A guest post from @foreverheady
Serendipity. Just about my favourite word, meaning, as it does, a happy accident or a chance discovery. It was serendipity that led me to The Arsenal back in 1997. I am aware as I write this that it disqualifies me from ever being regarded as a proper fan, although I shan’t lose too much sleep about that. My first team was Portsmouth, being the closest side geographically to where I grew up, and I followed them with the enthusiasm that only a boy can manage. My parents were kind, taking me to a few matches, including one memorable birthday treat, a midweek match under lights against Hull that led to a resounding 4-0 home defeat. I still recall the smarting embarrassment of explaining to the two carefully chosen friends I was allowed to take that we were normally much better than that, though of course in my heart of hearts I knew that that was about our level. I suppose enduring an away League Cup defeat to South Coast rivals, Brighton and Hove Albion, then a whole division beneath Pompey, had already taught me not to rely too heavily on sporting idols. We went posh in the stands then, but my true ambition was always to be behind the goal at the Fratton End. John Milkins was my brilcreemed hero, and I remember every detail of his pre-match routine when I finally strutted my stuff on the terraces: it is hard to imagine Szczesny removing his false teeth and placing them with loving care in the little bag that held cap and gloves before acknowledging his fans with gap-toothed grin, but no doubt whatever he does will be etched firmly in the memory of today’s urchins.
In my late teens I moved along the coast to Brighton, and unforgivably they began to supplant Pompey in my affections, largely because I was able to go and see them fairly regularly. Some of my friends got to know a couple of the players and they would leave tickets on the gate for us. It was my first real experience of supporting a successful team, and my memory is of seeing them go from Third to First Division in successive seasons, mainly due to the trickery of Peter Ward: exciting times, and it was down to The Seagulls that I first went to Highbury, for the FA Cup semi-final against Sheffield Wednesday, a thirty yard screamer from dead-ball specialist Jimmy Case seeing Brighton to Wembley for the first, and perhaps only, time. I drifted away a bit after that, leaving my old life behind. I moved close to Reading and a new career took over, while football itself lost much of its glamour: Heysel, Hillsborough and England’s reputation for thuggery didn’t do much for its image, and if I remember rightly the BBC even dropped Match of the Day. There didn’t seem much incentive to stay in touch, and the highs and lows of the Turf began to take the place of Football, especially as for geographical reasons I no longer really had a team to support and there wasn’t much to watch on TV in the late 80s and early 90s.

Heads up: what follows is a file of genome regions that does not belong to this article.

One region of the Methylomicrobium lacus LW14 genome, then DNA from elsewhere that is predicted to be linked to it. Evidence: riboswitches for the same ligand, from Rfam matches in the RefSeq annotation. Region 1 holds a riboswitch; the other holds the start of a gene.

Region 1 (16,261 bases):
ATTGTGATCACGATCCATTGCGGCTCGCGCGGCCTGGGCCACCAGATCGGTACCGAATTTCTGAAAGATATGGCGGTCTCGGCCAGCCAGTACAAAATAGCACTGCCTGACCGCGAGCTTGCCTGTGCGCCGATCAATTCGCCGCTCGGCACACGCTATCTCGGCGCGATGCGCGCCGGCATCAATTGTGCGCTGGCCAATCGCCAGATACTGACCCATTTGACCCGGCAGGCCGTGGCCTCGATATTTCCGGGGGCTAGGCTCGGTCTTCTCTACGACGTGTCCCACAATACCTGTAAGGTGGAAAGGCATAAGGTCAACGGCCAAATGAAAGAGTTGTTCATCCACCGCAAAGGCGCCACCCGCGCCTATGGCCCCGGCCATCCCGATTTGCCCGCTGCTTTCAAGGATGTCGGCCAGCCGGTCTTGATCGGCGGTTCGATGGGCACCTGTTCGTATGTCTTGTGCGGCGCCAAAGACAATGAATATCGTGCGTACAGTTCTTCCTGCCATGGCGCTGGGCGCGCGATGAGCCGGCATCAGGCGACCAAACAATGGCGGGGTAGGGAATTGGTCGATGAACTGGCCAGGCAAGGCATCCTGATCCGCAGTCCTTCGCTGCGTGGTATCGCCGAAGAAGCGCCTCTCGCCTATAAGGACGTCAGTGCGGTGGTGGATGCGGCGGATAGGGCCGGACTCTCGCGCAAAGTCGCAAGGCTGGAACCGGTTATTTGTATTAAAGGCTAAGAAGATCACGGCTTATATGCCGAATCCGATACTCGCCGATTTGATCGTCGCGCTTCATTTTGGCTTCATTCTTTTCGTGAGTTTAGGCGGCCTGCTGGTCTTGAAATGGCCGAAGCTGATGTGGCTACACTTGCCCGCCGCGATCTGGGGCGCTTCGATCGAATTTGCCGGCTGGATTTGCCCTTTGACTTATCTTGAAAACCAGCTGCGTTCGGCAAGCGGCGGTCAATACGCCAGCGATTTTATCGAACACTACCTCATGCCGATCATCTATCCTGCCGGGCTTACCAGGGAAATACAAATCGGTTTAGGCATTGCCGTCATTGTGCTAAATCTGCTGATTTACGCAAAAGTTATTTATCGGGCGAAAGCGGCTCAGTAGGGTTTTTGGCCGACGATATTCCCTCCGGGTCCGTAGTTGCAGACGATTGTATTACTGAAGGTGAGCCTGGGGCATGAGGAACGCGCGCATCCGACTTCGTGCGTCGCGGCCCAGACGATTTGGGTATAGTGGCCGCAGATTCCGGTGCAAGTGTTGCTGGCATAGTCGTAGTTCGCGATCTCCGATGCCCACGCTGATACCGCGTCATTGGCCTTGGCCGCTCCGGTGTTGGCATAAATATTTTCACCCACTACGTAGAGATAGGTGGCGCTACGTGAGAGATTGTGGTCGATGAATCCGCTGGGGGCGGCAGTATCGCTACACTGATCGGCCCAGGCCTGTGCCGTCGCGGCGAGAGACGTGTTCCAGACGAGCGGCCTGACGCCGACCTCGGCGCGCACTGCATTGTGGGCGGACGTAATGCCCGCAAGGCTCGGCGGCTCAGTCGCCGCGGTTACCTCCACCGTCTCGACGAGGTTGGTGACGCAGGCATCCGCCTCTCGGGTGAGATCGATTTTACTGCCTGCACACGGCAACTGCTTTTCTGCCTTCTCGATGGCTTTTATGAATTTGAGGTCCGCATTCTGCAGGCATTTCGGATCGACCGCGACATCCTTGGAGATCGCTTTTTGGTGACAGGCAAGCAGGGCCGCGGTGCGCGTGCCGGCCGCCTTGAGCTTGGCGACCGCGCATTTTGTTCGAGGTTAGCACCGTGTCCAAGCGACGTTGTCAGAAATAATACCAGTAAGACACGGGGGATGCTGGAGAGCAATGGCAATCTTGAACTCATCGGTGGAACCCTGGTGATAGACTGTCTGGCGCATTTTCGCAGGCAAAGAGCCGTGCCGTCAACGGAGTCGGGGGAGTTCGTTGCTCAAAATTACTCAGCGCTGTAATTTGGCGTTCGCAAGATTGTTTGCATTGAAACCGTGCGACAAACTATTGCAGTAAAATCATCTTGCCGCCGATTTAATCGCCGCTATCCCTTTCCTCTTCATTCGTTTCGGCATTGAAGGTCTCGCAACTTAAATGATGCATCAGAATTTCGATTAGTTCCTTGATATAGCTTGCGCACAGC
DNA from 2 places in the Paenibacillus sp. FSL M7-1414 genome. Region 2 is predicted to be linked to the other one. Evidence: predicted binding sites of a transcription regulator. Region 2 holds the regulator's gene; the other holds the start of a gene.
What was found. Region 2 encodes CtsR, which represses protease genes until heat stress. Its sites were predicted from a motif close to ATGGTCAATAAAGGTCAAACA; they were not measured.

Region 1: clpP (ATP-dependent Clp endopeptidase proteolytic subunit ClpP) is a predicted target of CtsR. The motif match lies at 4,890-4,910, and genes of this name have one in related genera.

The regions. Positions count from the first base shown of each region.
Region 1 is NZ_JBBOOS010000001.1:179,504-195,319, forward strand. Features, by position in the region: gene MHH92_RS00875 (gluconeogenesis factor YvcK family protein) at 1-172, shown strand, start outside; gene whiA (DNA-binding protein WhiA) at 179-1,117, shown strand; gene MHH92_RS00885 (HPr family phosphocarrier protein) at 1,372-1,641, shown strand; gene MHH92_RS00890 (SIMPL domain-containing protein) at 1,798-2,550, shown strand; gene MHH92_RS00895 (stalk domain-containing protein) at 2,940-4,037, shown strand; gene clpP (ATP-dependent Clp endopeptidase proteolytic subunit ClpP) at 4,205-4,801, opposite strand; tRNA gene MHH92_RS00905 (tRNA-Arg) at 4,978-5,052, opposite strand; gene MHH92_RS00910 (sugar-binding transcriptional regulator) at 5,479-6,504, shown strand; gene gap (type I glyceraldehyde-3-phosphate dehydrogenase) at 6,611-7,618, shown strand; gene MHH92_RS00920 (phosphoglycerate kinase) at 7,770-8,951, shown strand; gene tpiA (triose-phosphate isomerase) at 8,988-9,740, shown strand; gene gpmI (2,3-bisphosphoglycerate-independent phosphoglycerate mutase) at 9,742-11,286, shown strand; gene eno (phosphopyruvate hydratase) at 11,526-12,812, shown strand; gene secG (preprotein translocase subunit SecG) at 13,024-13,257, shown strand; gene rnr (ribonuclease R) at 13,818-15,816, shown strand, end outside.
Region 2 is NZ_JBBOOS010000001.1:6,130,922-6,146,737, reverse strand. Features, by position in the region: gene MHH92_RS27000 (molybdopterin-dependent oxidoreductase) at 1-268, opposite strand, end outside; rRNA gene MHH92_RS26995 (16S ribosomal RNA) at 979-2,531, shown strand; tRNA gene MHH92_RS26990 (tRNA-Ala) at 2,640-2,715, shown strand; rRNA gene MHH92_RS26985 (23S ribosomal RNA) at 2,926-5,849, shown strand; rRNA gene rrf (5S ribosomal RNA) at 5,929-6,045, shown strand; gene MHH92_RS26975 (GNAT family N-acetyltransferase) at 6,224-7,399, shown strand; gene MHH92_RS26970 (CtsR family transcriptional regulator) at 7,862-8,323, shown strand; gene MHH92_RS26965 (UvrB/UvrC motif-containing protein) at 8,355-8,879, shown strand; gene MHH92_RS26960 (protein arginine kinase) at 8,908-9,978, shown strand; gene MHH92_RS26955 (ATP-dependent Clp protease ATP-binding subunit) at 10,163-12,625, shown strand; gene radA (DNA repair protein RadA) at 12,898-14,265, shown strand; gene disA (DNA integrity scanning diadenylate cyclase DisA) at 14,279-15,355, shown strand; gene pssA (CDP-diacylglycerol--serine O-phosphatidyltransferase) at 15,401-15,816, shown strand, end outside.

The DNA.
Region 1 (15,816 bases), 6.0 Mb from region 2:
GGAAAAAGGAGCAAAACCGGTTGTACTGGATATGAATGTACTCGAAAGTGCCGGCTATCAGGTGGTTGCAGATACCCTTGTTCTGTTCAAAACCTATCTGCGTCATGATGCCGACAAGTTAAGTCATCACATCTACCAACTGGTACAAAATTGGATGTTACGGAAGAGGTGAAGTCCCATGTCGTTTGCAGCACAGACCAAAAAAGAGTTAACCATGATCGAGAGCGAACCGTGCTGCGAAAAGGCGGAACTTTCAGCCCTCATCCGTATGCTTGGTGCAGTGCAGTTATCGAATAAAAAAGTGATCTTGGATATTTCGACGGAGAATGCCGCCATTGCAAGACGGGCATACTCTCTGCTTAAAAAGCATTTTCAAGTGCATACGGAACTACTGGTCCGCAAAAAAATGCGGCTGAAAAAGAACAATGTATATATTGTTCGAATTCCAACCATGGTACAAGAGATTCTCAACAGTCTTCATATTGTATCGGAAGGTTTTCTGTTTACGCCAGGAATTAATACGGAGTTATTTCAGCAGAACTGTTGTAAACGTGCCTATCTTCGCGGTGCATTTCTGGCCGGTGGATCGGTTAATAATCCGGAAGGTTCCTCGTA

But in February 1997, Jim, a good mate and diehard Palace fan, was keen to go and watch the Fifth Round Cup-tie with another friend, subsequently Best Man at my wedding, who followed The Arsenal. I tagged along and high up in the Clock End saw possibly the worst and most boring game I had ever seen. 0-0 but terrible though it was it was good to be back at the football and I realised how much I had missed it all. As luck would have it the replay was on the TV the following week, and I began to recognise some of the players. They still weren’t desperately convincing, although they won the tie, and points adrift in the League and surely destined to progress not much further in the cup, they seemed a reasonable side to pledge my allegiance to. My father had supported The Arsenal, my best friend did and it seemed appropriate for me to do so. I wanted to be able to say I had a team again, and could surely never be accused of glory hunting for siding with such a seemingly dull side managed by such a strange and owlish man. That the league form immediately turned round, that they chased down United and went on to win the Double was the stuff of fantasy: the tenner on Overmars to score the first goal at Wembley the icing on a rich and unexpected cake. In hindsight it wasn’t a bad time to start following The Arsenal. Serendipity indeed.